9. @GreenOptions

Green Options describes itself as ‘a community and network of blogs dedicated to helping you figure out what sustainability means to you. Pick a channel above or browse around.’

And that’s exactly what it is. What I choose to do is the somewhat the opposite… I keep an eye, sometimes, on the tweets and – if – the post interests me, I’ll give it a browse over. Some interesting stuff in there! Visit The Green Options Website

10. @ShawnaCoronado

shawna

shawna

I reviewed Shawnas book a short while ago now. Not a gardener all her life but now she is and loves every second of it. A consultant, author, columnist, and wild woman. Loves life, health, greening, the environment, and digging in the garden. Visit Shawna’s blogs here

11. @OrganicLife

Organic Lifestyle Magazine is a digital publication dedicated to organic lifestyles, alternative health and green living. I’ve never bought the magazine but like @greenoptions at number 9 some interesting pieces in there well worth a read. visit organic life website

12. @grow_green

an Irish one that almost slipped by there. Not too sure who grow green, due to the fact only that there is no website linked. That said, the answer seems to be someone who loves the great outdoors. With messages explaining that weeding was order of the day all weekend and most recently this little nugget… 😉 love it! No website to date.

Just joined 10:10 – the project to cut UK carbon emissions 10% in a single year. http://1010uk.org: an idea whose time has come. #1010

13. @treehugger

Links, Ideas and Conversation from the TreeHugger hive mind, the latest in modern green. Visit the tree hugger website here

14. @ecopond

Ecopond helps you play a part in keeping our planet green. Visit ecopond website here

15. @sweetrebecca

rebecca

rebecca

Landscape Designer, Garden Coach, Blogger, Live-Eat-Breath anything garden related, mom of 2 wonderful teenagers. Life is good!! – is how Rebecca Sweet describes herself. There’s not a day goes by that she’s not talking plants with Pat Fitzgerald….  Her blog site Gossip In the Garden is well worth a daily read

16. @interleafer

The musing of California based Laura Schaub all in one bite sized nugget. A award winning landscape designer, writer and photographer and now on the staff of the San Francisco Garden Show. Is there anything this girl hasn’t done. Oh did I mention she was also really nice.Visit The Interleafer website

17. @GardenInTheDark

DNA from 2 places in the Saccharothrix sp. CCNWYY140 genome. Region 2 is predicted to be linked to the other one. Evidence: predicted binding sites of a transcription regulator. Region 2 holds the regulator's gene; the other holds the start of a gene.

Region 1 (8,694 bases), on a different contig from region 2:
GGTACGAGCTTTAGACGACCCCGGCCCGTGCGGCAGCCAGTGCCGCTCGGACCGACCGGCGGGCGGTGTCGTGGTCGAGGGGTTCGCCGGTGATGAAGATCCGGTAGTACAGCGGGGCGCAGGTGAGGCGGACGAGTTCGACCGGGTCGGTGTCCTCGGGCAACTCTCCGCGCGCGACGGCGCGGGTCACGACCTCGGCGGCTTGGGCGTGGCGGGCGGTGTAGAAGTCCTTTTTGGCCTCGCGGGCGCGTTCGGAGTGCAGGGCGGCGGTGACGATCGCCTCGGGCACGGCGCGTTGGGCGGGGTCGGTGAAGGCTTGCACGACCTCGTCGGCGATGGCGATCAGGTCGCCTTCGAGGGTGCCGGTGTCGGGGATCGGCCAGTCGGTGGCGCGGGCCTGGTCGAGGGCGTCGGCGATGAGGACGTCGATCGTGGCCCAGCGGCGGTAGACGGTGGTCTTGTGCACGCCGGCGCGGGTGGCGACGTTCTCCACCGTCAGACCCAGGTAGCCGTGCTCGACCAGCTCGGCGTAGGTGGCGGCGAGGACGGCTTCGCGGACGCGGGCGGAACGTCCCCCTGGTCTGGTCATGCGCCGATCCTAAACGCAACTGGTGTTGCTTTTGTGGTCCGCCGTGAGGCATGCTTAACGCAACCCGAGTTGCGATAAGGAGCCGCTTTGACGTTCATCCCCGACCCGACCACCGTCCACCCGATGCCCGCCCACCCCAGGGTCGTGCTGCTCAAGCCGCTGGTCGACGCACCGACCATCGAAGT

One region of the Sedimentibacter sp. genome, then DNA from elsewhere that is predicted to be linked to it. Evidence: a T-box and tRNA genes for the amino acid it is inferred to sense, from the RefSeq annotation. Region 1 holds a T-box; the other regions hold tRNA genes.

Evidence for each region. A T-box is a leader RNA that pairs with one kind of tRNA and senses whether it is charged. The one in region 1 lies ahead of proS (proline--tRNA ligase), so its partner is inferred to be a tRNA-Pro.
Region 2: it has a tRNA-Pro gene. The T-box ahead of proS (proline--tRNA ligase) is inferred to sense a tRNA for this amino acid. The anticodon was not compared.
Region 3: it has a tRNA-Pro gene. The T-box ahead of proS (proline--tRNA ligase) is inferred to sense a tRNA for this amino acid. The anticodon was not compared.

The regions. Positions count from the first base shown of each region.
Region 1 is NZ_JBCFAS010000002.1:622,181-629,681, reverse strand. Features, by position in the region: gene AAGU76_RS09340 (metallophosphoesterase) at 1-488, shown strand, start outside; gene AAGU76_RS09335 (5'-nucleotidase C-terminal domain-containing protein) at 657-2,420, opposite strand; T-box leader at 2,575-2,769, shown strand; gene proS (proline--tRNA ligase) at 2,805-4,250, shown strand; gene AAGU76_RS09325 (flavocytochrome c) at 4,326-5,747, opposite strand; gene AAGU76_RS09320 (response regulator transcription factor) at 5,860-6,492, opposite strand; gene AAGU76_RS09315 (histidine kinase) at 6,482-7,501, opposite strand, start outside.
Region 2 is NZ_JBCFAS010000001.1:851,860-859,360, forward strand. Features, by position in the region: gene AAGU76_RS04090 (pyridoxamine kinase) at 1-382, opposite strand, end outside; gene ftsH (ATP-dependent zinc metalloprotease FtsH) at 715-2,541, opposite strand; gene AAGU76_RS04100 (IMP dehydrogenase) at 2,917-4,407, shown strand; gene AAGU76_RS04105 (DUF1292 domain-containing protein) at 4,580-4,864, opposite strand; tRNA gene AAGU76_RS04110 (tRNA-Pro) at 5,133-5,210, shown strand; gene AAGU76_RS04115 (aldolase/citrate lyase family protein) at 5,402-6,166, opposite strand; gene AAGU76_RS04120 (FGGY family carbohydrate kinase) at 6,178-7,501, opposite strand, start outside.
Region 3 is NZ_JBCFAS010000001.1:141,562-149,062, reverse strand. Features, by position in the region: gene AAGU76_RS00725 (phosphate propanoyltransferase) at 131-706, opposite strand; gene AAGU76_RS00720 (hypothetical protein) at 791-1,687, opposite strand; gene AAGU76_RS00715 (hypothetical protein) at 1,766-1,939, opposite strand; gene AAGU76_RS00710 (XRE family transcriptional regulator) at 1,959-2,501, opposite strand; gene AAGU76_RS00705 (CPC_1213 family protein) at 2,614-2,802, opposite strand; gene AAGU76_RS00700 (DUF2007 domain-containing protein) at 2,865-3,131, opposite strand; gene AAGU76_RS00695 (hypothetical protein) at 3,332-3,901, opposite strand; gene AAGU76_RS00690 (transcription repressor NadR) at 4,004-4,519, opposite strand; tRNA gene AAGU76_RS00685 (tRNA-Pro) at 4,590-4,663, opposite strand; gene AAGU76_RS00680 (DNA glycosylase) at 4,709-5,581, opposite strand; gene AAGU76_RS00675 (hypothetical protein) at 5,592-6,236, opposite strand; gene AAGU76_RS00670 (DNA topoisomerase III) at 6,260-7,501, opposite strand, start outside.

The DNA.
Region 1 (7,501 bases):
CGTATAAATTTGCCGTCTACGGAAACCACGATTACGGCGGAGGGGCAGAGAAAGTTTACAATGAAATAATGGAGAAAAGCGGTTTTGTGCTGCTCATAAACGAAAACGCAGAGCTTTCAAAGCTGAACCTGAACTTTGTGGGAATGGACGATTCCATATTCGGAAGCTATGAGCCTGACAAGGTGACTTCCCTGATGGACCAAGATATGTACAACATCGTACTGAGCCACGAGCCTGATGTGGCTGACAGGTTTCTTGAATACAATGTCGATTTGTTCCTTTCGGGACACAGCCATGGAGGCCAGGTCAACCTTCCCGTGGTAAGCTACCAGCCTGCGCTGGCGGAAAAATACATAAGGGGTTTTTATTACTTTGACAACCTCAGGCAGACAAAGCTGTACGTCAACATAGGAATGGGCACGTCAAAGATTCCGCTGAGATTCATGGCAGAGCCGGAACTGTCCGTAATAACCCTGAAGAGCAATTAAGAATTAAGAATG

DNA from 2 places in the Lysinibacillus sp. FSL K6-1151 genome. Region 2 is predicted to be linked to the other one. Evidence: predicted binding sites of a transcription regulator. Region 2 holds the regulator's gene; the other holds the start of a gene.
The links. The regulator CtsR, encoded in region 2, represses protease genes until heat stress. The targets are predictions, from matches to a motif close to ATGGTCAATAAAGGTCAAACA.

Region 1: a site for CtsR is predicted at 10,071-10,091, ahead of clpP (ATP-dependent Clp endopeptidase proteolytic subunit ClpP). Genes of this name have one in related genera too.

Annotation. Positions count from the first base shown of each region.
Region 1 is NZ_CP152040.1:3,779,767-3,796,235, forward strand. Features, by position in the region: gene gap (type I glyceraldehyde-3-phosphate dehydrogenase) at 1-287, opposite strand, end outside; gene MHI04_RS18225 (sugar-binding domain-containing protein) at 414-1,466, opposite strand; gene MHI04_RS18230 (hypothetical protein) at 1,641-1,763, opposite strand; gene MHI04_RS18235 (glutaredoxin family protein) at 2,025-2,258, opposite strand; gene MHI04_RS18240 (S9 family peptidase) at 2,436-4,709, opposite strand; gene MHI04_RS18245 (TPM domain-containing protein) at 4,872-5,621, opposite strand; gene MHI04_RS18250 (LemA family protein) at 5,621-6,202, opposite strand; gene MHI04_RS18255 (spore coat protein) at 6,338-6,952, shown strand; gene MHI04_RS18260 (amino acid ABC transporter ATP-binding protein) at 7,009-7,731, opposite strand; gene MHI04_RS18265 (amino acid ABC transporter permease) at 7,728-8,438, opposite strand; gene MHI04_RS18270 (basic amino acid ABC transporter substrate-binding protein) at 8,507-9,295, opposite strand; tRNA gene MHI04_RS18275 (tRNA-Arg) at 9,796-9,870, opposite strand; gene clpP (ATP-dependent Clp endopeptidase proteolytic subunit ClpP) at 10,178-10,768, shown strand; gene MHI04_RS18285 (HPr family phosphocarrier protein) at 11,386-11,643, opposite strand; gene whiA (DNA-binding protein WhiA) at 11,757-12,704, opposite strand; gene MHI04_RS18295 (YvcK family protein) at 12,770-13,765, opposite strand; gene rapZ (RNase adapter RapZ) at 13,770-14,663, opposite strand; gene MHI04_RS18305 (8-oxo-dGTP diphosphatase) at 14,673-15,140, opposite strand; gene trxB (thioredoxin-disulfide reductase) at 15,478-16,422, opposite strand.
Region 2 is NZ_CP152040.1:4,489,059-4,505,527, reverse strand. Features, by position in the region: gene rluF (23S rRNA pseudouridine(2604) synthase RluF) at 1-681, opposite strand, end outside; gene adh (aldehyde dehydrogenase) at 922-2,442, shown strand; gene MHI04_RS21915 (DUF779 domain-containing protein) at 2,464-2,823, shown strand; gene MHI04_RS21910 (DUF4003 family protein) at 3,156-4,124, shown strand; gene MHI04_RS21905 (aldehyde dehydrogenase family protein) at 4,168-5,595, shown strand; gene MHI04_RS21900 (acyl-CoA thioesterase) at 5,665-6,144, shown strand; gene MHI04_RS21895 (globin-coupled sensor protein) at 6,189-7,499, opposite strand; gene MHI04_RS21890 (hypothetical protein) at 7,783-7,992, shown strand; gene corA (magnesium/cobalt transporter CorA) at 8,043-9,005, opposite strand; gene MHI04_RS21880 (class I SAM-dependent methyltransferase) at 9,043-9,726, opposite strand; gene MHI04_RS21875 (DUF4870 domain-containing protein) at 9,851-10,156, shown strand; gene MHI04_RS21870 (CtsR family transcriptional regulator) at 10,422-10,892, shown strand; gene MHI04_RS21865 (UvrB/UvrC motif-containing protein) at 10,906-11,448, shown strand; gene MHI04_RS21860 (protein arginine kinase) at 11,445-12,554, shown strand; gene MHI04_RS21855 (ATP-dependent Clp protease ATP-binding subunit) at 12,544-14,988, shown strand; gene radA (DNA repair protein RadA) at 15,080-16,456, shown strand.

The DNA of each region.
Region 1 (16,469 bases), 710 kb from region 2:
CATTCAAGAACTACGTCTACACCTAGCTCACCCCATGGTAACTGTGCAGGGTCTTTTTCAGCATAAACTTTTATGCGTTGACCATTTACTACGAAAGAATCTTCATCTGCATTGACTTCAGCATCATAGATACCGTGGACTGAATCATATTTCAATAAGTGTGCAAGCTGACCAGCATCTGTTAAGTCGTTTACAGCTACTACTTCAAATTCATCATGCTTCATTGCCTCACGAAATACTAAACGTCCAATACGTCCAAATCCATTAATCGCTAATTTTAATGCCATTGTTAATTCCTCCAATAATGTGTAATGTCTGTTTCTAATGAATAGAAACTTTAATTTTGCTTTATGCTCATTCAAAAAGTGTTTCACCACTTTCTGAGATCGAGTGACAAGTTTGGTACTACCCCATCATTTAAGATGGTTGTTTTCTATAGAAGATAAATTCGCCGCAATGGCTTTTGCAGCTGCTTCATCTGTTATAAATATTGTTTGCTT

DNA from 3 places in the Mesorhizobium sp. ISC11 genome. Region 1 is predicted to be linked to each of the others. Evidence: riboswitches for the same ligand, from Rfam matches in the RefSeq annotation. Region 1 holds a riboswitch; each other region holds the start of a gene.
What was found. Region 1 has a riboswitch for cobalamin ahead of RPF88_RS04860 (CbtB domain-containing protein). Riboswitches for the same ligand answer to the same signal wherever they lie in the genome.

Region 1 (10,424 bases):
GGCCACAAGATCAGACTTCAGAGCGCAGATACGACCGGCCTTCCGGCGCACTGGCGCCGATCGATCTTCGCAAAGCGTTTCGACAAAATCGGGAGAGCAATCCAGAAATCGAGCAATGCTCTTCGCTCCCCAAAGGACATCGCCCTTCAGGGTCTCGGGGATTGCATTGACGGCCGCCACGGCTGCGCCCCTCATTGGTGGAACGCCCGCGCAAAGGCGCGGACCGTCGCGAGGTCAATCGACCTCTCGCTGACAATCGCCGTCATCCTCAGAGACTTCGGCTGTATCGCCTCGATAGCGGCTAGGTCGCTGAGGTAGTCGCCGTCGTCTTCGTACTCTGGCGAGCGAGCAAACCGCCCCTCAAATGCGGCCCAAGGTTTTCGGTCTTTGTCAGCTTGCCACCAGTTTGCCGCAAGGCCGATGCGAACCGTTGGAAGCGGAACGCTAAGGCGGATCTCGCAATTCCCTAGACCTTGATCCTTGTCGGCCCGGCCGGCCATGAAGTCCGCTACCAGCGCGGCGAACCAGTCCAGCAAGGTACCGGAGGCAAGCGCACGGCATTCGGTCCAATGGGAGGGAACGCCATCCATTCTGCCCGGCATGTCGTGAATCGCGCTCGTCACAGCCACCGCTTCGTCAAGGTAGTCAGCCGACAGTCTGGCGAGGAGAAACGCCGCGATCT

the green thoughts of freelance writer and journalist Sandra Dark. New to gardening…? follow Sandra her little trinkets are just genius…. 😉 Read Sandra’s gardening pieces here

17. @cop15

cop15

cop15

I’m holding at 17 here…. zero interaction but – a useful one to keep an eye on….. moving on – United Nations Climate Change Conference 2009 in Copenhagen (COP15), brought to you by the Ministry of Foreign Affairs of Denmark.

Well worth watching noting and paying particular good attention to… you’ll read this and wonder why carbon credits exist in the first place.  All bundled up into 140 charachters. Visit Cop15 website

18. @LifeOnTheBlcny

Fern Richardson writes her blog 99% about container gardening on balconies and patios. The reason why I actually pay attention and it seems so many others do to. Videos, images, reviews and anything else you reckon you couldn’t do in a small space….all rammed into 140 charachters and one whopping blog site!Visit Life On The Balcony Website

19. @bbctreeoclock

Meet Kate from the BBC Breathing Places team and make your pledge to plant a tree for Tree O’Clock. They’ve already smashed the world record for number of trees planted by 100 people.

All their trees count towards the UN Environment Programme’s Billion Tree Campaign. Hoping this one is simply gonna continue…. it might just start a trend elsewhere. Visit the BBC Tree O Clock website

20. @TheWoodlandTrust

wasn’t best pleased to see a little of the twitter numbers game being played byt then who I am I to argue. But then I’m an individual and not an organisation. That said Sharon from the Woodland Trust Digital team along with a few colleagues from around the organisation  do actually keep you posted on what they do and what you can do 😉 I’ll give them credit for that. On another note – If there is a variation of this in Ireland… I’ve yet to find out about it. As a twitter account it works and really well. Visit The Woodland Trust Website

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write, is there any point…

hmmm....

snow point....!

Well there is something good about this weather, horticulturally, but that’s another post for next week:) In the meantime now is a good time to get a little of myself out there. For as you [should] know by now I love to write. I love horticulture. Put the two together and I’m pretty much loving life.

For the moment here’s what someone else has written about me…

Peter studied horticulture for four and a half years. He holds a certificate in commercial horticulture from Teagasc, an Advanced Diploma in Horticulture and the general examination in Horticulture from the royal horticulture society. He is also a Full Member of the Institute of Horticulture.

Peter has been involved in the horticultural industry since 1992. With several working places in Ireland, England and Scotland before starting his own business, Peter Donegan Landscaping Ltd.

Peter has written for many publications; The Farmers Journal, Self Build Ireland magazine. Freelance including The Irish Independent, Diarmuid Gavin Design magazine, Horticultural and Landscape Ireland.